In certain embodiments, information (e.g., the transmission and receive information) is accumulated for each bin address. In some embodiments, look-up table 252 includes a line associated with each bin address. In some embodiments, the lines are representative of multiple input and output samples based on the transmission and receive information. For example, in some embodiments, such as that depicted in FIG. 5, an assembled line of bin data 270 is assembled prior to being added to look-up table 252. In one embodiment, line of bin data 270 includes an input samples block 270 a representative of input samples, which may be indicative of the transmission information and/or the input signal, an output samples block 270 b representative of output samples, which may be indicative of the receive information and/or the actual input signal received from ADC 162, and a number of samples block 270 c that may reflect the number of times transmission and receive data sets have been added to the respective bin (e.g., the total number of samples in the bin).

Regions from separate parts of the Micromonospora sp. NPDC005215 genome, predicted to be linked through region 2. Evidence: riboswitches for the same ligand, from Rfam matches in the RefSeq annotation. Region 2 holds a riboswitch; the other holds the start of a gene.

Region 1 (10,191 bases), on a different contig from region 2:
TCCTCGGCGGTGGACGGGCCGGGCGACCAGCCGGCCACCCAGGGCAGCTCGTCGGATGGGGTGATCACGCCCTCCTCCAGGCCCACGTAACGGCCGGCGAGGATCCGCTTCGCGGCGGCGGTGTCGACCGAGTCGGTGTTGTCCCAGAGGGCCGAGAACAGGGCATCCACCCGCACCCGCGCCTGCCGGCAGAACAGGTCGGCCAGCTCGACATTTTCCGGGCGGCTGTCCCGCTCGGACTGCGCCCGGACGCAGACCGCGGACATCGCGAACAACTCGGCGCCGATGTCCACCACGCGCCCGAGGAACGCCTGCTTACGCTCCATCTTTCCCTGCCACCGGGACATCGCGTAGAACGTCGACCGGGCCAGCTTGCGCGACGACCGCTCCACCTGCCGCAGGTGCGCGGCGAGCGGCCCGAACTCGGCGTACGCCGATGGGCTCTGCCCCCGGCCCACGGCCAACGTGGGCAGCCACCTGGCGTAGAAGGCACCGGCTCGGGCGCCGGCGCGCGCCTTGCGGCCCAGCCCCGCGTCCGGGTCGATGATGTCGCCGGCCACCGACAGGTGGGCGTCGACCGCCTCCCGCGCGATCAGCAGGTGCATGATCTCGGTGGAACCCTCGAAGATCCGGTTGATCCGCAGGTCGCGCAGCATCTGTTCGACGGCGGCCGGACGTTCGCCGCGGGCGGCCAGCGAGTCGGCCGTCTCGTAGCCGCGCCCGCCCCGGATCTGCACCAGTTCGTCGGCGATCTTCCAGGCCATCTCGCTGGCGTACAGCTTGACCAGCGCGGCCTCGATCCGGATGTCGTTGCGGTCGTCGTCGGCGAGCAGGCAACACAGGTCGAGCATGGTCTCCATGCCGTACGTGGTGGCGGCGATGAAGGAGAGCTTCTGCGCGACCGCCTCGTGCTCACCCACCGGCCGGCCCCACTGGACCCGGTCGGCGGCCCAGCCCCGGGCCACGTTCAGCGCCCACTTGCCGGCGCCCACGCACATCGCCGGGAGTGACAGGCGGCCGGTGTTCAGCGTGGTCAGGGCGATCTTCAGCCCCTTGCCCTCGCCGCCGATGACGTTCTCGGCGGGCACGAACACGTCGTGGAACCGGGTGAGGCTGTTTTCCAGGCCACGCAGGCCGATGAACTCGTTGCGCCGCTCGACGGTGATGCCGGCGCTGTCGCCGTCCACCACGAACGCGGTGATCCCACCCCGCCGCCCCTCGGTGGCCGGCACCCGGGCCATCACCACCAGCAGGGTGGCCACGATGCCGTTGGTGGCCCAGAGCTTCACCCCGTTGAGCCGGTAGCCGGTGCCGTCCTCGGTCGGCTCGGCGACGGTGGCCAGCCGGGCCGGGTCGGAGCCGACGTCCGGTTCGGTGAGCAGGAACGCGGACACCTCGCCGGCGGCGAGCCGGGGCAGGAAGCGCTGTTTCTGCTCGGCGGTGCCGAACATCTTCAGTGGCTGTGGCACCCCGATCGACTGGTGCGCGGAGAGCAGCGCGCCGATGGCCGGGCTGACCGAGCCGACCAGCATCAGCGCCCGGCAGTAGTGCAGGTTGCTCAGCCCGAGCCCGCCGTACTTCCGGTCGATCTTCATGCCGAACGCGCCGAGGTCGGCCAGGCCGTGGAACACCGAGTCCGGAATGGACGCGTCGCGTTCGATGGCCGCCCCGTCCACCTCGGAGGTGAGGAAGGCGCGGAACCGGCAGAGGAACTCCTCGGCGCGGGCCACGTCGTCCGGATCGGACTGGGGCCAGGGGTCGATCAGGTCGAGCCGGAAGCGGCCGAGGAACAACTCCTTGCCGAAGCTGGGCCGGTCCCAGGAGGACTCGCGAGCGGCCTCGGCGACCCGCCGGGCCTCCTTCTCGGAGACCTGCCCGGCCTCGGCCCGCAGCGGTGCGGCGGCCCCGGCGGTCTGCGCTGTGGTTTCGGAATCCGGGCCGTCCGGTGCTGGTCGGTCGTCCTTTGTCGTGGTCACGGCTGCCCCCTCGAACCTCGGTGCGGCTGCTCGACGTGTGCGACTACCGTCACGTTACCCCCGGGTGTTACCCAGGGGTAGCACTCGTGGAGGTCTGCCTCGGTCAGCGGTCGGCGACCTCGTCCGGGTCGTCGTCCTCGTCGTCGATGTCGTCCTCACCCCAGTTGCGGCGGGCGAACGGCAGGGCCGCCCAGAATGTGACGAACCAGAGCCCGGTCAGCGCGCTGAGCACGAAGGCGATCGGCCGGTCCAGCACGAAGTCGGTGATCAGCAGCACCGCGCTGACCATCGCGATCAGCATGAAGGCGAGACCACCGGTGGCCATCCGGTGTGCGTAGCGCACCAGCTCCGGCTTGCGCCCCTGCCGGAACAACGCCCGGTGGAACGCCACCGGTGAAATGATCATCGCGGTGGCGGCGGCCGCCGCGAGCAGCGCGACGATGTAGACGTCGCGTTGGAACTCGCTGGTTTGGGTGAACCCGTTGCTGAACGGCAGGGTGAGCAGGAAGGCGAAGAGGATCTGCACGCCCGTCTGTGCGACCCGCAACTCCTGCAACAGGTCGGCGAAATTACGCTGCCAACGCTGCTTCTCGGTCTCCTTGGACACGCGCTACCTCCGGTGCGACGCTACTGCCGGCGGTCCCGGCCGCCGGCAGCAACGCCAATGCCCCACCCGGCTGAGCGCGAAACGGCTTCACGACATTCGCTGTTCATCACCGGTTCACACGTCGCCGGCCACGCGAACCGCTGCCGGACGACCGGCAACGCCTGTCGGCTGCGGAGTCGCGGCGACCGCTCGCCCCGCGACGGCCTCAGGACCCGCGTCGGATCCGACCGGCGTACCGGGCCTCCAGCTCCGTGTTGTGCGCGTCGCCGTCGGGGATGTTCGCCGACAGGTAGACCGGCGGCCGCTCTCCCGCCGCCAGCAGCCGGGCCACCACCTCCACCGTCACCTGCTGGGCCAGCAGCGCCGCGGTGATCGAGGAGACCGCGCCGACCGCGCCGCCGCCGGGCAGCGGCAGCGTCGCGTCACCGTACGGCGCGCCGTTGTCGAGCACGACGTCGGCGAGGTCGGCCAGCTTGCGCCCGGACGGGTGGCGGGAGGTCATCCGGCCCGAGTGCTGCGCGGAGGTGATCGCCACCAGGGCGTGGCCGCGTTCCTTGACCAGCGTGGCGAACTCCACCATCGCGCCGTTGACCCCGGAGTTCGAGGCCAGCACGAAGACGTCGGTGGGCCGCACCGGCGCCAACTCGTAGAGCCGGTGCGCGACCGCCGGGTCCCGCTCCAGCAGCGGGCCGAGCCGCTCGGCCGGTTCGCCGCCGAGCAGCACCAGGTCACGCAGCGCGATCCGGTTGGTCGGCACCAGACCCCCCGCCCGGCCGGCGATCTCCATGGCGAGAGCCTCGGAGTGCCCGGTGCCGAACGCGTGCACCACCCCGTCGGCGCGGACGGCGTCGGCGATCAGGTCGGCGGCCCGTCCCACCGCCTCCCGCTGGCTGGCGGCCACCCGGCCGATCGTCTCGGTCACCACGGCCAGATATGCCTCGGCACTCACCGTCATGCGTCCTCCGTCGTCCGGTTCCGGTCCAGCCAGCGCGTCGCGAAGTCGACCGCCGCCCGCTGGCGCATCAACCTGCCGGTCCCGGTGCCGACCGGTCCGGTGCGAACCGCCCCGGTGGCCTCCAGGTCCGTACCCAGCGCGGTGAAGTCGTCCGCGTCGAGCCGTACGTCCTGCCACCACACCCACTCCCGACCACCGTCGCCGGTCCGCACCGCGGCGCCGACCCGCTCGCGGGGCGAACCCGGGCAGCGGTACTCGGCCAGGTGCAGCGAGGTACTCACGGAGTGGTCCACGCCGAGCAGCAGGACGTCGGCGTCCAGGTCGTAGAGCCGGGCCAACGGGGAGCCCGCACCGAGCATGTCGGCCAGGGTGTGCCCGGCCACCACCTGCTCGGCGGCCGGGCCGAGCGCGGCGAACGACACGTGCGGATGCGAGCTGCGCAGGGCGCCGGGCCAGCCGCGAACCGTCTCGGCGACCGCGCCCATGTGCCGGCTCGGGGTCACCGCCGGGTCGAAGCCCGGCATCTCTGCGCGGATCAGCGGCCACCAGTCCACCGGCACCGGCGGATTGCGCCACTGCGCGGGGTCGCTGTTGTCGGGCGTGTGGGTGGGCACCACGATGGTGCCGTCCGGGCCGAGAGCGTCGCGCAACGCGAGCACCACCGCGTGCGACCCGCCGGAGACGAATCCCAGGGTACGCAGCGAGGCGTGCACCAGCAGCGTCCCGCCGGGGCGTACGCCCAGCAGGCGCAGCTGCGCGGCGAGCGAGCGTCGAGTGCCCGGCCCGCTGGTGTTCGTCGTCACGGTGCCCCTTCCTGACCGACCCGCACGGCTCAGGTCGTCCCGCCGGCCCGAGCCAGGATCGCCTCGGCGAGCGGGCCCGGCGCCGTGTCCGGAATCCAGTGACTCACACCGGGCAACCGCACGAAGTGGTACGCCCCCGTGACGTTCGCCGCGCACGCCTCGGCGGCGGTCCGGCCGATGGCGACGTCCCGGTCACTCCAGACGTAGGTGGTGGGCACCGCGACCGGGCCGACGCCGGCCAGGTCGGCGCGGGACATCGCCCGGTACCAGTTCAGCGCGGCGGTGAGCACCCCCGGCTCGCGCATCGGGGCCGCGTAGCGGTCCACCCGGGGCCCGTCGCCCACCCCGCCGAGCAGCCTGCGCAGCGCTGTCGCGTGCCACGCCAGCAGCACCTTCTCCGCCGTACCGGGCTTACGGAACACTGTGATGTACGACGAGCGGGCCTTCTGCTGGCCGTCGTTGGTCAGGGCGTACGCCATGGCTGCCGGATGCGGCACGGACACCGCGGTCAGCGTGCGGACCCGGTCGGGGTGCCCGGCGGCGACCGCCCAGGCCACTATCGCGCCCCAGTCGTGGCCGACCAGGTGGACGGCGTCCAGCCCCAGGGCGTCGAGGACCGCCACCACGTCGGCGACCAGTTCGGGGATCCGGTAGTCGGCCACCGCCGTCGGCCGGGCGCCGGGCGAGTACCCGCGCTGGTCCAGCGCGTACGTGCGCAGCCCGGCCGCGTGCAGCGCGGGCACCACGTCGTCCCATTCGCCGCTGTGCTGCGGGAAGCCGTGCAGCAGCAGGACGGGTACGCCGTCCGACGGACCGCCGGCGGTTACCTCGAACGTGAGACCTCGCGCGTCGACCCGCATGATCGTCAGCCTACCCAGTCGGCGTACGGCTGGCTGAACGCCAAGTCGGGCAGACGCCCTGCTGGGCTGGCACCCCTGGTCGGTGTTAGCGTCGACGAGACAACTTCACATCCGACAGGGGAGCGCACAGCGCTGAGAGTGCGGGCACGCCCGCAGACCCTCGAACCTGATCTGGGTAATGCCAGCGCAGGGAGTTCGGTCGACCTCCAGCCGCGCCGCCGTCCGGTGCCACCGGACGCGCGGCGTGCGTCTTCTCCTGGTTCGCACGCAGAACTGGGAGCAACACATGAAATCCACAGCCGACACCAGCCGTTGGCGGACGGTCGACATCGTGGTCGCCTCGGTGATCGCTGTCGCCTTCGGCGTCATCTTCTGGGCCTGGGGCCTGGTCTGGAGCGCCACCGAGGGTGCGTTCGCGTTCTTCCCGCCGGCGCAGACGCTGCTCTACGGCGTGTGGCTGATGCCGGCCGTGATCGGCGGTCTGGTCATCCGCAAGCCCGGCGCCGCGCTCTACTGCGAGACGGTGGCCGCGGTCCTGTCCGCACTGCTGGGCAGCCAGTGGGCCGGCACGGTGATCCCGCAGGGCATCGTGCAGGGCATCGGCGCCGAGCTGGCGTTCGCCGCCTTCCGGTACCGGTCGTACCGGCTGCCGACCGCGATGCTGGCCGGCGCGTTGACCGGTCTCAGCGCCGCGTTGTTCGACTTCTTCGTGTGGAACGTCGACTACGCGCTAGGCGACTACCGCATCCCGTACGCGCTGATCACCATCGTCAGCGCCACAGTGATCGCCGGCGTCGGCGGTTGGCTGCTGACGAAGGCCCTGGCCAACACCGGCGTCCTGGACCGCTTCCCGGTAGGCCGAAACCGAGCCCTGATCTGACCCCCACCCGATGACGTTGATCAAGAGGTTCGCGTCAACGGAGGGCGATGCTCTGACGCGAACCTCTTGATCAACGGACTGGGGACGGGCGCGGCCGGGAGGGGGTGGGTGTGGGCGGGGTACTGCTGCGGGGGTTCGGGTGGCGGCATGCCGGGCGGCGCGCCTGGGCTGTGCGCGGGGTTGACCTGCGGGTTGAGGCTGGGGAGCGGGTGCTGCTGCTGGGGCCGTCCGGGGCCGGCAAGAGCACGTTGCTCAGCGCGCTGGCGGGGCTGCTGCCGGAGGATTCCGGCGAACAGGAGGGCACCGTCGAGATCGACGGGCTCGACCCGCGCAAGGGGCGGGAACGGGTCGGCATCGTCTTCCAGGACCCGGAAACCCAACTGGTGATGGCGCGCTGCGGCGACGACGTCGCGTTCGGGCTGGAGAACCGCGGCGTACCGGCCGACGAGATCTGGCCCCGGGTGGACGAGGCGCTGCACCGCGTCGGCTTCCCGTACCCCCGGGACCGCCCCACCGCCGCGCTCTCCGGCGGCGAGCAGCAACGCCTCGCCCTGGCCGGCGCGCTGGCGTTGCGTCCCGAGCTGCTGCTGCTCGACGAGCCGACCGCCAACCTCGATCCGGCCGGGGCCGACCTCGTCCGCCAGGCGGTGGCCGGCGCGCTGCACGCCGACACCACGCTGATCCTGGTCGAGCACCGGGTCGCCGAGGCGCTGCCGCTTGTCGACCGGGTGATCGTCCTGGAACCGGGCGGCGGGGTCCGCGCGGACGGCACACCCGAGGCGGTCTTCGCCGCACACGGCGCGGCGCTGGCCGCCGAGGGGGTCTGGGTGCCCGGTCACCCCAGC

In one embodiment, the line of bin data 270 associated with the determined bin address is retrieved, and the transmission data and the receive data is added to the list of samples in the line of data as depicted at adders 272 and 274. In some embodiments, the number of samples is updated (e.g., incremented +1) at incrementer 276 to reflect another sample being added to the assembled line of bin data. In some embodiments, a list of the input samples and the output samples may be maintained in each of the input samples block 270 a and the output samples block 270 b. In some embodiments, to find an average value for each bin, the total of the values in each block (270 a and 270 b) may be divided by the number of samples. The resulting average values for input samples block 270 a and output samples block 270 b may be representative of a bin point. For example, the average value of input samples block 270 a may be representative of the x-axis value of bin point 220 (See FIG. 3), and average value the output sample block 270 b may be representative of the y-axis value of bin point 220, where assembled line of bin data is associated with a bin address of “62” as determined at bin address block 258. In some embodiments, an average value for the input samples block 270 a and/or output samples block 270 b may be maintained. For example, as values are added to blocks 270 a and 270 b, the total value may be averaged based on the number of samples. In such an embodiment, a separate technique may be used to keep a running average and number of samples block 270 a may not be necessary.